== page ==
Under the Japanese occupation (1910-1945) many Christian lay people participated in the struggle for independence. Toward the end of Japanese occupation the worship of the Shinto shrine was more and more forced on the churches. Under police threat the GAPCC illegally approved the worship of the shrine (1938). Many pastors and lay people resisted and started a movement against “bowing to the emperor’s shrine.” Many were arrested and sentenced to prison or death. Almost all missionaries were expelled (1941). GAPCC was dissolved and integrated into the newly founded Chosun Presbyterian Church of Christ in Japan (1943). After World War II different responses to the Japanese oppression became the reason for the first divisions among the Presb churches.
With the victory of the Allied forces Japanese colonialism came to an end. But with the division of the countries new problems arose. In the North the churches were dissolved (cf. People’s Republic of Korea). In the South the Presbyterian Church was reconstituted (1946). The 33rd Assembly held in DaeGu in 1947 claimed to represent the whole of Korea. Two years later the church adopted the name Presbyterian Church of Korea.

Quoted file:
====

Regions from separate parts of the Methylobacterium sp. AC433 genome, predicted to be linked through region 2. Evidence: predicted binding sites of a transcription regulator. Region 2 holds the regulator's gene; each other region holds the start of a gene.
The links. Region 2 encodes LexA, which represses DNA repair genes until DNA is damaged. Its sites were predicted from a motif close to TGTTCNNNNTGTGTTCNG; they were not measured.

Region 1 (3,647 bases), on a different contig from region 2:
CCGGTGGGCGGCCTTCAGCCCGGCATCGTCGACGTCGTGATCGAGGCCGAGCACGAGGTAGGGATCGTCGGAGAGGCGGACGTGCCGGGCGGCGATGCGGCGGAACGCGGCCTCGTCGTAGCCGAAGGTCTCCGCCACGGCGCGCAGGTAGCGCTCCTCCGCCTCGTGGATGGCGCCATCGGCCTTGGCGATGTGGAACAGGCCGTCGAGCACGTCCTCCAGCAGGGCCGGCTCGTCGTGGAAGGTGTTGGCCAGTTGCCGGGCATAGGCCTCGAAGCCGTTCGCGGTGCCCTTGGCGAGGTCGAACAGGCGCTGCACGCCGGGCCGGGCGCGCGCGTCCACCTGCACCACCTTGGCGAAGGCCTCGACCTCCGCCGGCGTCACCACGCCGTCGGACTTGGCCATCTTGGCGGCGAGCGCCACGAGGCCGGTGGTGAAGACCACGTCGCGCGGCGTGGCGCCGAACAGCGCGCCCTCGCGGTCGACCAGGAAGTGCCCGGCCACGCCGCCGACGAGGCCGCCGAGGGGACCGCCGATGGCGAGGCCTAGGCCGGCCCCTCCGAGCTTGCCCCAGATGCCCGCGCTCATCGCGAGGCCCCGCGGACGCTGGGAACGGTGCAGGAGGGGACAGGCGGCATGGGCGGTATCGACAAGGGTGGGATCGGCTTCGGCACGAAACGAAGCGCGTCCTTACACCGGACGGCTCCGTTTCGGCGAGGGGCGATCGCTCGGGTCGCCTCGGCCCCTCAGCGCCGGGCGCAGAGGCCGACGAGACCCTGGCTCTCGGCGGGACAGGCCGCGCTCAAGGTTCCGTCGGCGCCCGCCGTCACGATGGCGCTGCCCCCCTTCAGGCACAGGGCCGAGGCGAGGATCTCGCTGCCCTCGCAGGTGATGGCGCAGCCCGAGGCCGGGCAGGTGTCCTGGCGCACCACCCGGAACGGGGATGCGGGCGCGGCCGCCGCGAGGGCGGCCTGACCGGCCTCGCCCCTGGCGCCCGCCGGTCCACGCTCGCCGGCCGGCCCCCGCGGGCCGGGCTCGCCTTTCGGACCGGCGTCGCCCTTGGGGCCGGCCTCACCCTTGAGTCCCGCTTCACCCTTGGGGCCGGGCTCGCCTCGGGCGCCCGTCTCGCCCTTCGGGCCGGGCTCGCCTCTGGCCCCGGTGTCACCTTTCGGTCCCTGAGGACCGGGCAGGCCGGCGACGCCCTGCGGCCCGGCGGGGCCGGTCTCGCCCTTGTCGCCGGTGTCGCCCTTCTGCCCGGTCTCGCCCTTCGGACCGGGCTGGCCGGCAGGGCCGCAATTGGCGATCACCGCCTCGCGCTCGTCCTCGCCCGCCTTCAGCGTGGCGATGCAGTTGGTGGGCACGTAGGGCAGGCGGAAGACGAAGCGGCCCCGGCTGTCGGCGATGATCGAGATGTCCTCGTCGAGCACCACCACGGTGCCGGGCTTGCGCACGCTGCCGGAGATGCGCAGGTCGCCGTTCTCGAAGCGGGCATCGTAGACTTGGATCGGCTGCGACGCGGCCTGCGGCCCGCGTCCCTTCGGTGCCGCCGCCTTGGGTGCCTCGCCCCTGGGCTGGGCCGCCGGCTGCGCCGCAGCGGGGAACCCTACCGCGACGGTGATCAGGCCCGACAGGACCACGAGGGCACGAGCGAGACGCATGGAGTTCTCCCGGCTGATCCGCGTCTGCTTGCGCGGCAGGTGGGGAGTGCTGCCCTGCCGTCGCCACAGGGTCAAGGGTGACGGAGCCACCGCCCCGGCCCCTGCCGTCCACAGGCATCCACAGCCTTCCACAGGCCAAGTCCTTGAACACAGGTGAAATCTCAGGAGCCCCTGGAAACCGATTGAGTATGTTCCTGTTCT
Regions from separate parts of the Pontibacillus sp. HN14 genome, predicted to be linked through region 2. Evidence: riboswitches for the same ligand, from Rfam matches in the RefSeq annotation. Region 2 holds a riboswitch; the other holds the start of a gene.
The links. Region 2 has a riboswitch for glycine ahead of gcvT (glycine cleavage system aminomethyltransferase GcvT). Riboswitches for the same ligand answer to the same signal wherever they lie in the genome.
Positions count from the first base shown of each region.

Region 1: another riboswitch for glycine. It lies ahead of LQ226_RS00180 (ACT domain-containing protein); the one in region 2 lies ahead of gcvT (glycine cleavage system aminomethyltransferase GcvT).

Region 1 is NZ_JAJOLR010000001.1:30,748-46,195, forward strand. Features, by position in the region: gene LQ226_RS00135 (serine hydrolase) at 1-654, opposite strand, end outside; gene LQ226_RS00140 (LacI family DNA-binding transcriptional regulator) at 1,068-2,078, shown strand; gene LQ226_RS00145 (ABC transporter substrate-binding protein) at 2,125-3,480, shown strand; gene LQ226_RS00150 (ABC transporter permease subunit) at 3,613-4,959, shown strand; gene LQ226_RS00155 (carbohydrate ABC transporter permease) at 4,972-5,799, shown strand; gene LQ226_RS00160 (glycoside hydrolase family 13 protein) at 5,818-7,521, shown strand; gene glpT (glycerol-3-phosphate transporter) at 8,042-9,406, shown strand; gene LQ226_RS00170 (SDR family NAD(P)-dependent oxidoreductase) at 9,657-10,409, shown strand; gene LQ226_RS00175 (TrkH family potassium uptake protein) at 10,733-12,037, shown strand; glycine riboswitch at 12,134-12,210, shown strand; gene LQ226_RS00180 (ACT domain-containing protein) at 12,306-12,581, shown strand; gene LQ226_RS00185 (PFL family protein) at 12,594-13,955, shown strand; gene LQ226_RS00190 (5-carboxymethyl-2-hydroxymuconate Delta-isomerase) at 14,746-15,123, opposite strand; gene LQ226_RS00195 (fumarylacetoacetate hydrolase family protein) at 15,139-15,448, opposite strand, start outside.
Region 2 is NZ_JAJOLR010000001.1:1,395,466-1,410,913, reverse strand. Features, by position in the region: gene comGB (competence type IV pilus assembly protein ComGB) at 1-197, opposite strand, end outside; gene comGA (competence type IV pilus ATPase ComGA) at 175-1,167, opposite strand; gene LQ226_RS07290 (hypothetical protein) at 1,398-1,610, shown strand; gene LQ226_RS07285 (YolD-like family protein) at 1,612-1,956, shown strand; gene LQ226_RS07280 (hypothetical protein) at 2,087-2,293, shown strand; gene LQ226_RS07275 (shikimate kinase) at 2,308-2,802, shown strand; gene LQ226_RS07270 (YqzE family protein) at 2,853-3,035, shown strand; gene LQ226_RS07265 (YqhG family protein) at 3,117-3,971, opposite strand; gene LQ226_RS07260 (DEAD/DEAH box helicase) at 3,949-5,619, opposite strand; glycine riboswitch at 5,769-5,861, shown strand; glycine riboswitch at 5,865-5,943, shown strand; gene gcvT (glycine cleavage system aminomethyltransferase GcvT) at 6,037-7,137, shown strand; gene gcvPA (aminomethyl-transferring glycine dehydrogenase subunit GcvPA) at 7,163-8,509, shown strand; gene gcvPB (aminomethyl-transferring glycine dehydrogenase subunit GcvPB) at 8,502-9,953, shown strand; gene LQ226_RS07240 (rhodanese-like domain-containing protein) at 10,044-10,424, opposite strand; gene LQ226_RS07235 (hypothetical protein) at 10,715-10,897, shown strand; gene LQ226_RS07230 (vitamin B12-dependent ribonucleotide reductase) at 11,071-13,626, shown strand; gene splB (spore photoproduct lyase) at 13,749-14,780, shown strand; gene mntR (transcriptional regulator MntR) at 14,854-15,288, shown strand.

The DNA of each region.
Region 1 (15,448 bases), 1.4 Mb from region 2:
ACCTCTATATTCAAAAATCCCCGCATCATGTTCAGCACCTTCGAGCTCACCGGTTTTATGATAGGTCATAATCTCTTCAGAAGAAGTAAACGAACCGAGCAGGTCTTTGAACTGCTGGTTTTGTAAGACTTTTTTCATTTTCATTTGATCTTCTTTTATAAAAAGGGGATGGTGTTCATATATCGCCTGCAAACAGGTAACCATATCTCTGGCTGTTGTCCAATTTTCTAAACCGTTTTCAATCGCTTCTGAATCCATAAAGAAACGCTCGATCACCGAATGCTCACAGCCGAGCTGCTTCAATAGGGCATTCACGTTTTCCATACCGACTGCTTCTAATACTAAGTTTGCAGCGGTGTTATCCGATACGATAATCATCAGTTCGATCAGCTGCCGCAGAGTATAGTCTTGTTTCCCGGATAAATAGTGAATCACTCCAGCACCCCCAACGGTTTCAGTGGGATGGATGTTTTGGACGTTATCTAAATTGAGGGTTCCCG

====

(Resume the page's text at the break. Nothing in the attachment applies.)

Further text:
In the following years the Presb churches in Korea grew rapidly. Many reasons can be given for this astonishing development. In the first place it must be emphasized that Christian missions in Korea, in contrast to so many other countries, was not identified with a colonial power. The Christian message was brought to Korea at a time when the religious and cultural heritage of Korea had lost much of its inner strength. Equally important was the policy, the so-called Nevius method, which missionaries adopted. They urged each convert to become an evangelist and to convert others. Much of the growth is due to Korean initiative. Koreans developed a strong commitment to the Christian faith. Spiritual discipline and prayer are characteristic of Korean Christians. A special feature of Korean church life is, for instance, the dawn prayer meeting. Another important factor in church growth was the revival movement. Finally, the Korean Christians generally did not allow evangelism and social action to fall apart.